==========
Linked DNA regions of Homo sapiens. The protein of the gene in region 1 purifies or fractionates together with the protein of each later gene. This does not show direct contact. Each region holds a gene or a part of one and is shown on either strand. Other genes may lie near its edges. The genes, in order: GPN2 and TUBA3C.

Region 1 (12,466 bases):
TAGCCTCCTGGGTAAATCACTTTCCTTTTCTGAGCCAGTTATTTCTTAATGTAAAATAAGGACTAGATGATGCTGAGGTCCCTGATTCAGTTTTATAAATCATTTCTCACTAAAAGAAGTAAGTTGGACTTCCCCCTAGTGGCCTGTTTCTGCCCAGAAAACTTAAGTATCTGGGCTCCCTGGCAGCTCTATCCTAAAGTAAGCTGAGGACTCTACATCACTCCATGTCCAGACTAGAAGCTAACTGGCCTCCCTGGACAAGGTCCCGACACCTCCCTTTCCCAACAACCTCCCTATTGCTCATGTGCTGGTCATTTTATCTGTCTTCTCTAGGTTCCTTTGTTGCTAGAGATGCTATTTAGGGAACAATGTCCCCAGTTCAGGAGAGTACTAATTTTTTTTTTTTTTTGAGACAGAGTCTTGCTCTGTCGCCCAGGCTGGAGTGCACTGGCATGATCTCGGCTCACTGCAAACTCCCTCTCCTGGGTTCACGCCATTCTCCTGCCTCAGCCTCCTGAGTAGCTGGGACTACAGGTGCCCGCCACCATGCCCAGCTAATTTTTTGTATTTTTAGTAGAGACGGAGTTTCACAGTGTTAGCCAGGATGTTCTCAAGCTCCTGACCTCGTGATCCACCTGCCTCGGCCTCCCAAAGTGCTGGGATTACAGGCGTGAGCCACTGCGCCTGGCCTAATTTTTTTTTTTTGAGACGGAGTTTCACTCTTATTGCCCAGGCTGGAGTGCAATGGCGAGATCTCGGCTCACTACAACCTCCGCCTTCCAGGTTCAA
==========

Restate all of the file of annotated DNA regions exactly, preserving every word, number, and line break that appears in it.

Linked DNA regions of Homo sapiens. The protein of the gene in region 1 purifies or fractionates together with the protein of each later gene. This does not show direct contact. Each region holds a gene or a part of one and is shown on either strand. Other genes may lie near its edges. The genes, in order: GPN2 and TUBA3C.

Region 1 (12,466 bases):
TAGCCTCCTGGGTAAATCACTTTCCTTTTCTGAGCCAGTTATTTCTTAATGTAAAATAAGGACTAGATGATGCTGAGGTCCCTGATTCAGTTTTATAAATCATTTCTCACTAAAAGAAGTAAGTTGGACTTCCCCCTAGTGGCCTGTTTCTGCCCAGAAAACTTAAGTATCTGGGCTCCCTGGCAGCTCTATCCTAAAGTAAGCTGAGGACTCTACATCACTCCATGTCCAGACTAGAAGCTAACTGGCCTCCCTGGACAAGGTCCCGACACCTCCCTTTCCCAACAACCTCCCTATTGCTCATGTGCTGGTCATTTTATCTGTCTTCTCTAGGTTCCTTTGTTGCTAGAGATGCTATTTAGGGAACAATGTCCCCAGTTCAGGAGAGTACTAATTTTTTTTTTTTTTTGAGACAGAGTCTTGCTCTGTCGCCCAGGCTGGAGTGCACTGGCATGATCTCGGCTCACTGCAAACTCCCTCTCCTGGGTTCACGCCATTCTCCTGCCTCAGCCTCCTGAGTAGCTGGGACTACAGGTGCCCGCCACCATGCCCAGCTAATTTTTTGTATTTTTAGTAGAGACGGAGTTTCACAGTGTTAGCCAGGATGTTCTCAAGCTCCTGACCTCGTGATCCACCTGCCTCGGCCTCCCAAAGTGCTGGGATTACAGGCGTGAGCCACTGCGCCTGGCCTAATTTTTTTTTTTTGAGACGGAGTTTCACTCTTATTGCCCAGGCTGGAGTGCAATGGCGAGATCTCGGCTCACTACAACCTCCGCCTTCCAGGTTCAA